Kale, açai berries, chia seeds, quinoa, cashew nuts…The list of trendy superfoods goes on, with new items becoming new fads year by year. Motivational health documentaries about raw food diets, plant-based diets, and “re-boot” juice diets have encouraged this new focus on food and our health. Meat and dairy are getting a bad rap, and veganism is on the rise. Such recommendations are not limited to sensationalist documentaries; even the newly released Canadian Food Guide downgraded the value of meat and dairy in favor of plants and water. But there is one type of dairy that some claim could be the most super of superfoods: a type if dairy that was not meant for calves, lambs, or kids (as in the goat kind), but for human consumption: breastmilk.
I didn’t know about any claims that breastmilk might extend beyond benefiting babies until I was pregnant with my first child and started to read up on breastfeeding. I knew I wanted my child to breastfeed, but never imagined that I’d end up convincing my husband to take a swig I’d expressed into a little cup when he was trying to beat off a cold! But despite him downing it looking like he was drinking the worst shot in the world, he actually did it. Several times. In fact, every time one of us felt we had a scratchy throat, we’d take some breastmilk, thinking it would knock it on the head. It seemed to, but was it just a placebo?
According to the famous American pediatrician, Dr. Sears, “human milk is more than food. It’s a complex living substance…with a long list of active germ-fighting and health-promoting ingredients.” As such, it develops a unique formula of antibodies to help the baby’s immune system fight against bacteria or viruses that are detected in the environment. By that logic, if there is a virus in the house, everyone living there would benefit from the milk.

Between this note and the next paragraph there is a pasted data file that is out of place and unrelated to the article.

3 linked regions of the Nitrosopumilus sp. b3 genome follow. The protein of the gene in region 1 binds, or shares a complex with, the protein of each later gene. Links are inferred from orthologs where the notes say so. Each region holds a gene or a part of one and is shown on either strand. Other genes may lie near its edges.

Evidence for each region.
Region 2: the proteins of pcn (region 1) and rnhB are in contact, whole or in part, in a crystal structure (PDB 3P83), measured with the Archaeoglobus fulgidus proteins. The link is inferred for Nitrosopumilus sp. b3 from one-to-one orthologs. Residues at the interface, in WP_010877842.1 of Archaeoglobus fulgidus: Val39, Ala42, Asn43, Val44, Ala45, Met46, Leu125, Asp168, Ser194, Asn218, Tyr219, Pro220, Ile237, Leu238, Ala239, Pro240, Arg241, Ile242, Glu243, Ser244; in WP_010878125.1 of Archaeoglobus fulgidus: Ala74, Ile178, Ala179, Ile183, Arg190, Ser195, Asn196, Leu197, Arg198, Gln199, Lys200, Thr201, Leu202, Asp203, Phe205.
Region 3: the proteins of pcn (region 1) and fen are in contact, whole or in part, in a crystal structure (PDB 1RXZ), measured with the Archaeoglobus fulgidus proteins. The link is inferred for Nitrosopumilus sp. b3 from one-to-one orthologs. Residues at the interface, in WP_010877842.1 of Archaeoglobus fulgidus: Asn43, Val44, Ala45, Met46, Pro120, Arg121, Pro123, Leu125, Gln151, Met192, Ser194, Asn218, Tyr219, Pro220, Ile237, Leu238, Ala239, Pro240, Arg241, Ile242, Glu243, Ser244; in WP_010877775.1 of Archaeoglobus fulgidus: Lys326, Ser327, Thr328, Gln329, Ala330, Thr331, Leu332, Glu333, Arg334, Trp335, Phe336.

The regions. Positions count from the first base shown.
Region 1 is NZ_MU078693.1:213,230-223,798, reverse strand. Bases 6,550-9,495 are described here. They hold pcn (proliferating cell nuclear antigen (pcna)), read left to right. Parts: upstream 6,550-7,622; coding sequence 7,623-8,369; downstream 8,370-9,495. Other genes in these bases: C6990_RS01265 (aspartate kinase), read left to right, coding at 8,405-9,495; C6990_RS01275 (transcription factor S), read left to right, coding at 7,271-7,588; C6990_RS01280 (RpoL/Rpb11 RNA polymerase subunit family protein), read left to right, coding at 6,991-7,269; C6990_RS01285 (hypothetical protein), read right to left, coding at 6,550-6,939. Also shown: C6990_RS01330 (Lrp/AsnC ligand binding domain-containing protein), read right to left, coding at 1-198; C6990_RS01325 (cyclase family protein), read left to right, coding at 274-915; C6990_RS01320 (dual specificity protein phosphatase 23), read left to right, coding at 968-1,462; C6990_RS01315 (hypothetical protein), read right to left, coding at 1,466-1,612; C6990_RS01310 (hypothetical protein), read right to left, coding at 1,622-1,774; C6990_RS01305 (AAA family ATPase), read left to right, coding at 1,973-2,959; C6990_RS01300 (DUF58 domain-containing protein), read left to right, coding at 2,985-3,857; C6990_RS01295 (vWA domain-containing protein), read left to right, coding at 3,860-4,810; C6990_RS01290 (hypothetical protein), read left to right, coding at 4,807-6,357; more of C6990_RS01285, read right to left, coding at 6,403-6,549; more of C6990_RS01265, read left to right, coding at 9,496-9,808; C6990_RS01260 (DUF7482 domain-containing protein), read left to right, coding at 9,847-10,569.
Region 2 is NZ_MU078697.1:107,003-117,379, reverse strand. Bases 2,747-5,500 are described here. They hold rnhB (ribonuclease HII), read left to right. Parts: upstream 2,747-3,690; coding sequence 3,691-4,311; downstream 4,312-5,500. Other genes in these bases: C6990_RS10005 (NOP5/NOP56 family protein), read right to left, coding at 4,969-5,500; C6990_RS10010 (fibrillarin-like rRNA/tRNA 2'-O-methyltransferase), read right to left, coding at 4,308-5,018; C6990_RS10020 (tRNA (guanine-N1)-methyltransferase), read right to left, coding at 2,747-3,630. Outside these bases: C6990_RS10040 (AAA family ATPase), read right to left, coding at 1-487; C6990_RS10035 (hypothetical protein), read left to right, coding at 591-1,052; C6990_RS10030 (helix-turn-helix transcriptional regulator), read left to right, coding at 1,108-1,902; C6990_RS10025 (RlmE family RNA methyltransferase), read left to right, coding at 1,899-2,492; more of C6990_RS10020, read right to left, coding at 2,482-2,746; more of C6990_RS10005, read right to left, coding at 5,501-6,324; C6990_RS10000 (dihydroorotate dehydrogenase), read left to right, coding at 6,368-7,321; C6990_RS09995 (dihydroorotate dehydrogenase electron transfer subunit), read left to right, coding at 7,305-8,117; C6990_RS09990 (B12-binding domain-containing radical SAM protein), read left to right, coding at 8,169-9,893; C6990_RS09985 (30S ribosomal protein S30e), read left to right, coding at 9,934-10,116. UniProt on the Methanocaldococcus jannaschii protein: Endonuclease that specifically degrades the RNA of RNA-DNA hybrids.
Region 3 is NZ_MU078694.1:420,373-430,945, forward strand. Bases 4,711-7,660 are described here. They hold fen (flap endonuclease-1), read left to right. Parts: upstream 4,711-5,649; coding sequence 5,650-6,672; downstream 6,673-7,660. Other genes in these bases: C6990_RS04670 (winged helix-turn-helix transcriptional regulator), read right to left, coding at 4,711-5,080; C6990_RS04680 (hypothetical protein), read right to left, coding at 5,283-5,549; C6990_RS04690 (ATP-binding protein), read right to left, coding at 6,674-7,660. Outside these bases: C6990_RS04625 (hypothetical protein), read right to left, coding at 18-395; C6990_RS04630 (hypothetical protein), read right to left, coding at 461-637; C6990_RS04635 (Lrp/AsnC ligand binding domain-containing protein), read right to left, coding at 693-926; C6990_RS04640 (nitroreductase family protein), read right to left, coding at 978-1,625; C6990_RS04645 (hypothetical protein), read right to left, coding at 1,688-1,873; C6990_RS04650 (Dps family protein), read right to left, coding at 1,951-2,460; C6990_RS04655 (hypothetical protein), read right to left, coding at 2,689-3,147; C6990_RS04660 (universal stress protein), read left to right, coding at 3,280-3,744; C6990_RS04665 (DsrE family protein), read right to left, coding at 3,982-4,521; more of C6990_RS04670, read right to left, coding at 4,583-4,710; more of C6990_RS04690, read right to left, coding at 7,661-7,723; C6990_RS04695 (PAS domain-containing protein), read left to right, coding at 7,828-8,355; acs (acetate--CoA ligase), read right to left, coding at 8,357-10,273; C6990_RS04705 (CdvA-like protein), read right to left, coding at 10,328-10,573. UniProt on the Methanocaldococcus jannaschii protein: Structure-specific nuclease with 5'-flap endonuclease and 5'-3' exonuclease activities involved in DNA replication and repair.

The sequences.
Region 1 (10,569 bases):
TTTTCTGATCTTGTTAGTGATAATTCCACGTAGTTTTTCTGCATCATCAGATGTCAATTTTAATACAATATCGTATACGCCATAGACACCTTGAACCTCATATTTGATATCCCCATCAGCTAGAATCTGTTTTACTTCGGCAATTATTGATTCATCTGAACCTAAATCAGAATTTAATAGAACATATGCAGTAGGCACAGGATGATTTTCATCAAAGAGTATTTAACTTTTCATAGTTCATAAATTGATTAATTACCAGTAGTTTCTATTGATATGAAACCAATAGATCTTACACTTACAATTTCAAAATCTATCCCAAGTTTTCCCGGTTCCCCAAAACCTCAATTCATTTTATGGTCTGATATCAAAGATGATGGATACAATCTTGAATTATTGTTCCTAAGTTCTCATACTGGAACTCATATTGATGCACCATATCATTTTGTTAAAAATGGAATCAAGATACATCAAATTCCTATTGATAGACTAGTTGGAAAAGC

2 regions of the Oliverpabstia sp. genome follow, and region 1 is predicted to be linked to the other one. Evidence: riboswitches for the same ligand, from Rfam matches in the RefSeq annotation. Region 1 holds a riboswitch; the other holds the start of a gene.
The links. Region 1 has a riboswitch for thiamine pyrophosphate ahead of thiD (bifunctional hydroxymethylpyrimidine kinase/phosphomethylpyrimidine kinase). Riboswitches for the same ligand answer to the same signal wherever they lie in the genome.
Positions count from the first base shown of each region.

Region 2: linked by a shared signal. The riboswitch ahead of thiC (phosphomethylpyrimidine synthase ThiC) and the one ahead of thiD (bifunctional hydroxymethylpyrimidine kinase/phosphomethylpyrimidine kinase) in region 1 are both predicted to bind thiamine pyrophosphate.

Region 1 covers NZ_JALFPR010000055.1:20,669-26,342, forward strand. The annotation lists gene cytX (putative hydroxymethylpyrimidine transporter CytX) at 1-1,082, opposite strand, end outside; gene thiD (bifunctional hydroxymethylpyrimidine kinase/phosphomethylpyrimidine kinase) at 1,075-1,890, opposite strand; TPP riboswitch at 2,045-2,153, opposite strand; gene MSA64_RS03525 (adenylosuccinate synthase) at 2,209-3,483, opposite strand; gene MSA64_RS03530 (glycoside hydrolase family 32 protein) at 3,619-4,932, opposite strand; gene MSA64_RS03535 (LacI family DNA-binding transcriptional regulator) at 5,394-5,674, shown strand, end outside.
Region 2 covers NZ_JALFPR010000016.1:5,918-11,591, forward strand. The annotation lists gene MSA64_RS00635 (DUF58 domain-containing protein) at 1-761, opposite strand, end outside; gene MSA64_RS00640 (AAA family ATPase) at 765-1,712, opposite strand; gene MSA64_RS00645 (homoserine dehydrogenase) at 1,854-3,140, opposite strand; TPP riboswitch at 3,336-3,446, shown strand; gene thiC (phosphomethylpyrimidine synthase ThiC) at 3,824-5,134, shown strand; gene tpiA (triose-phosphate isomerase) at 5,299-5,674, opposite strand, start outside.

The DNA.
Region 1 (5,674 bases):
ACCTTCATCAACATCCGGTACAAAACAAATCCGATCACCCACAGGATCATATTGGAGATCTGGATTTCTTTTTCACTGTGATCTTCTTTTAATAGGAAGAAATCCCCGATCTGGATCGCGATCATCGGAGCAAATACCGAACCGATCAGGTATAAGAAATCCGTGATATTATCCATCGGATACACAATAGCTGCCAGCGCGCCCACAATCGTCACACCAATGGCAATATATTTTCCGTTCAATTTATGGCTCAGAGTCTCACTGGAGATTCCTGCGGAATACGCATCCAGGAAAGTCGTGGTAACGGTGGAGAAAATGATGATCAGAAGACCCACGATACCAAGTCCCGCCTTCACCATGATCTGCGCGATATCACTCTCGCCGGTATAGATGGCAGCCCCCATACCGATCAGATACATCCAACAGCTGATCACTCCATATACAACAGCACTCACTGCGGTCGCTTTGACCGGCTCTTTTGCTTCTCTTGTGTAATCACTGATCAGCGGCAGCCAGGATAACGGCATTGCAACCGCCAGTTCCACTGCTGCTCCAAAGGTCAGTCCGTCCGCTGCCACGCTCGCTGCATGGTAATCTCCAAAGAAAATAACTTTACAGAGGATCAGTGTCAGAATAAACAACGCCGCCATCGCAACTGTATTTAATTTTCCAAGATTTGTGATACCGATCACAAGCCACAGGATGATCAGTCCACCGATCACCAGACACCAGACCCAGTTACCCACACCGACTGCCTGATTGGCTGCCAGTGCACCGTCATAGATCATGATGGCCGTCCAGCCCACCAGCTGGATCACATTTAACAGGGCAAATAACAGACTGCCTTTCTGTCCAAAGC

Related: Ultimate Breastfeeding Benefits
Breastmilk has also been used by adults to treat much more serious illnesses than the common cold. Though there has been no serious scientific study on the topic, it has been used in some cases to help fight cancer and to alleviate the side effects of chemotherapy, and boost patients’ immune system. In 1995 some researchers from Lund University in Sweden found that a compound in human milk killed brain tumor cells in a test tube. Nine years later the same team found that it also killed a skin wart virus that is connected to cervical cancer.
Besides fighting off disease, breastmilk has also been touted as good for muscle building. Over the past few years, bodybuilding men have been seeking out breastmilk not for its protein value, which is low, but for its ability to stimulate muscle growth and repair, through a protein called IGF (insulin-like growth factor). But according to Men’s Health Magazine, breastmilk really isn’t a superfood when it comes to bodybuilding, and is less beneficial than some protein shakes.
So, has this interest in breastmilk occurred as just another lucrative, commercial fad? Women have reported making more than $6,000 selling their milk to men. In London, a company gained attention for making breastmilk ice-cream, and in New York City, two restauranteurs made the news for making breastmilk cheese. A friend of mine living in Washington D.C even spotted it on offer in a coffee shop!
The fact is though, that not enough research has been done on breastmilk to give a clear answer to its benefits for adults. Moreover, without knowing the actual source of the milk, it could even be dangerous, if it has not been screened for diseases such as HIV, or hepatitis B and C, which can be passed through the milk.
So, your partner testing your breastmilk at home is one thing, but going all out to buy it unregulated online from someone you don't know is an entirely other matter, and generally not recommended.